This well-written and well-researched book presents a thorough overview of the various cultures of Africa.
Dallas L. Browne explains that he was interested in writing a book that would serve as an “Africa for Dummies,” and Culture: The Soul of Africa and the Coming Gold Rush has certainly accomplished that goal. In Culture, Browne provides an overview of Africa that is thorough but not overwhelmed with details. His text will provide students and others who have limited knowledge of the diverse history and cultures of Africa with a good starting place.
In his introduction, Browne presents very clear goals for the book. First, he explains that he is not interested in exploring Africa in great detail; rather, he wants to provide a snapshot of a number of different cultures to underscore the vast diversity of the continent. Browne believes there is a golden age coming for Africa and that, with some help from Western countries, it will happen.
The first section of Culture provides an overview of the unique geography of Africa and explores ancient civilizations, including Egypt and Ghana. Browne’s chapter on the transatlantic slave trade is particularly inspired. In a concise way, he demonstrates the loss of life, the inhumane treatment of human beings, and the effect of the drain of human resources on the rest of the continent. Browne shows the connection between the exploitation of Africans and the wealth of Europe and the United States in a way few others have. The section ends with a discussion of the impact of colonialism.
Subsequent chapters explore different ethnic groups—like the Kikuyu, the Wolof, the Ashanti, the Maasai, and the Zulu—providing some historical background and cultural practices. The most valuable aspect of these sections is the extensive bibliography at the end of each chapter. In the final chapter, Browne provides his arguments for foreign investment in Africa. The African “gold rush” involves a growing educated middle class that will increase the demand for foreign products and services.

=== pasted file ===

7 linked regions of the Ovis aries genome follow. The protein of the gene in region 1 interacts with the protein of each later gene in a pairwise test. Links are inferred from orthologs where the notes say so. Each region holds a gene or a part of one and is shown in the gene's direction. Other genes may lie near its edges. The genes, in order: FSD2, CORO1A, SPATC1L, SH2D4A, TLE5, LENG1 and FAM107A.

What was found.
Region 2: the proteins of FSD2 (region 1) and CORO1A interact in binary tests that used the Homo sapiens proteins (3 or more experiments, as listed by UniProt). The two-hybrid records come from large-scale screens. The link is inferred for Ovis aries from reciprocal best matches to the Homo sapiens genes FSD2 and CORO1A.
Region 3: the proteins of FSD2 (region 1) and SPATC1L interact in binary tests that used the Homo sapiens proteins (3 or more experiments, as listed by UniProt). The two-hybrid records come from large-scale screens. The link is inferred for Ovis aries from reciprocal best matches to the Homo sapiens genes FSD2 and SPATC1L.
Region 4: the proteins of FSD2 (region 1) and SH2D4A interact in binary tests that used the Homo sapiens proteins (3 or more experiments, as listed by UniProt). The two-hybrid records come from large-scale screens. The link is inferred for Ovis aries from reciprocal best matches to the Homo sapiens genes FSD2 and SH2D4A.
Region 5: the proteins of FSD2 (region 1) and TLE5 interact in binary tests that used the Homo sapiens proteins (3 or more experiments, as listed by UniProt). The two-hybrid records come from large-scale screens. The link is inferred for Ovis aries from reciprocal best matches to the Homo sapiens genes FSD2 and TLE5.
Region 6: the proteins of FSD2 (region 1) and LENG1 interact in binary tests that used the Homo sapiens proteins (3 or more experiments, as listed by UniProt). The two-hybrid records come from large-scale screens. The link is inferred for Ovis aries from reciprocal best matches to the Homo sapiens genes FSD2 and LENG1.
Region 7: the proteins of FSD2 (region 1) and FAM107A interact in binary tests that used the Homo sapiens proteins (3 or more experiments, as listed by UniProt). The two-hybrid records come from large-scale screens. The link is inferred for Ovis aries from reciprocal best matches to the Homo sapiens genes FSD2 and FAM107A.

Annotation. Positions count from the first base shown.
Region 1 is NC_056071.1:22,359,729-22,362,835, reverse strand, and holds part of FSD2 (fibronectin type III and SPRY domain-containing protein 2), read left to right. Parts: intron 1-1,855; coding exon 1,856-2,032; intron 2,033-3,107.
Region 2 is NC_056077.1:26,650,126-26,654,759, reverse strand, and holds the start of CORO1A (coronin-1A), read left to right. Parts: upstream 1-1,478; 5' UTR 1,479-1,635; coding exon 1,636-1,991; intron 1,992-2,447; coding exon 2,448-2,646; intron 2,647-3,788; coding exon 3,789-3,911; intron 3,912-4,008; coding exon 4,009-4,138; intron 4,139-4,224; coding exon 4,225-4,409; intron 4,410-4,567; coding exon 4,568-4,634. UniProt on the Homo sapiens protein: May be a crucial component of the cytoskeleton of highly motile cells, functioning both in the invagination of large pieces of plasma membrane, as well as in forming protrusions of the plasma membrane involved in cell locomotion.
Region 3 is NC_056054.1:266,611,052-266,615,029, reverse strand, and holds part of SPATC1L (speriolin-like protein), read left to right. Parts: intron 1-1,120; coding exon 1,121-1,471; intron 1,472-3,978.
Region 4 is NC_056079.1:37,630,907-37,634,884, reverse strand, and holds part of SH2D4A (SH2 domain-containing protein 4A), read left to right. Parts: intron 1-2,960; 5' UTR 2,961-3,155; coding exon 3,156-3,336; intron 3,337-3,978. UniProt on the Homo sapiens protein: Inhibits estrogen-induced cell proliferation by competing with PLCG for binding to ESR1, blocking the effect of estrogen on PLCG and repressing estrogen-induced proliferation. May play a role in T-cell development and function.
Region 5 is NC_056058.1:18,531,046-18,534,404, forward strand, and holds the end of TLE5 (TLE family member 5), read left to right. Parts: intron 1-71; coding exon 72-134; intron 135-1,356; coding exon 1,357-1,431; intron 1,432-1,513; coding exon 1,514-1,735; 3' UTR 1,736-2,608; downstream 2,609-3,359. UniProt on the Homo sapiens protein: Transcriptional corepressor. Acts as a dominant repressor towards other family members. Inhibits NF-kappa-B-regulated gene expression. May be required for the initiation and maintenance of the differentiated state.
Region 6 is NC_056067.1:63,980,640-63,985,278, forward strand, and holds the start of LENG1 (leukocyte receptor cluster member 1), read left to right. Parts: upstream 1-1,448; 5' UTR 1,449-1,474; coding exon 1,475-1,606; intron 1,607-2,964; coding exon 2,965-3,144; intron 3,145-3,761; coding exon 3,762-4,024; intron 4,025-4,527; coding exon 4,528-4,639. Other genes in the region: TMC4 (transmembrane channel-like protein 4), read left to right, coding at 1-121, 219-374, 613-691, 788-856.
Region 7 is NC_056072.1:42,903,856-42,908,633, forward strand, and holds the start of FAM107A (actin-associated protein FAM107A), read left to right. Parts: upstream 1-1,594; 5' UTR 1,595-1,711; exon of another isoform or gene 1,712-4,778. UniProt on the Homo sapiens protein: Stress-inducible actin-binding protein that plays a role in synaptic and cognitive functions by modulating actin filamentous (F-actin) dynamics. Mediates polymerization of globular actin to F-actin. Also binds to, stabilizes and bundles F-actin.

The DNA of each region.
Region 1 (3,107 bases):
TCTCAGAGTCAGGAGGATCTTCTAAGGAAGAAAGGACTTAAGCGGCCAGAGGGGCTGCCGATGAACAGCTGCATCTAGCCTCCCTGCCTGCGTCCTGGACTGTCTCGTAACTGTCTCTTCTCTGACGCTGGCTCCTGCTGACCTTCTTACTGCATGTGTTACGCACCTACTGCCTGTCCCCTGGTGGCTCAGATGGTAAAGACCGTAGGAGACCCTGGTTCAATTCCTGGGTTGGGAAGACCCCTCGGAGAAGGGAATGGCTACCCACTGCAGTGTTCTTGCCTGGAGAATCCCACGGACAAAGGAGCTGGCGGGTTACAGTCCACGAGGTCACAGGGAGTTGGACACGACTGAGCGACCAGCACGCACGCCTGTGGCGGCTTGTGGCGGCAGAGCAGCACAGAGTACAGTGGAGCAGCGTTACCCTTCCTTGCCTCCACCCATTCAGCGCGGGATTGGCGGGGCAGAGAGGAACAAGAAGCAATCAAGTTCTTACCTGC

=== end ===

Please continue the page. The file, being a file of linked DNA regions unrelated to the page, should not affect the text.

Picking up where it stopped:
Culture is an original and creative exploration of Africa for the beginner. Browne is very clear about the premise of his project and he accomplishes his goals. The research is thorough and presented in a way that is easy and fun to read. The chapter organization and table of contents make the book very accessible; an index would have been helpful as well. The pictures in the center of the text are interesting, but more context would have added to their value.
Browne’s writing is straightforward and personable. He writes in the tone of a teacher who is invested in his students. The cover art is well designed and captures what will be found within. The back cover copy is helpful for introducing the author.
Culture: The Soul of Africa and the Coming Gold Rush will appeal to high school or undergraduate students or anyone else who would like to be introduced to African history and culture. With more than six hundred pages, this is a thick volume, but Browne explains that it is meant to be more of a reference text than a book that should be read in its entirety. His hope is that Culture will inspire further exploration of the subject matter.
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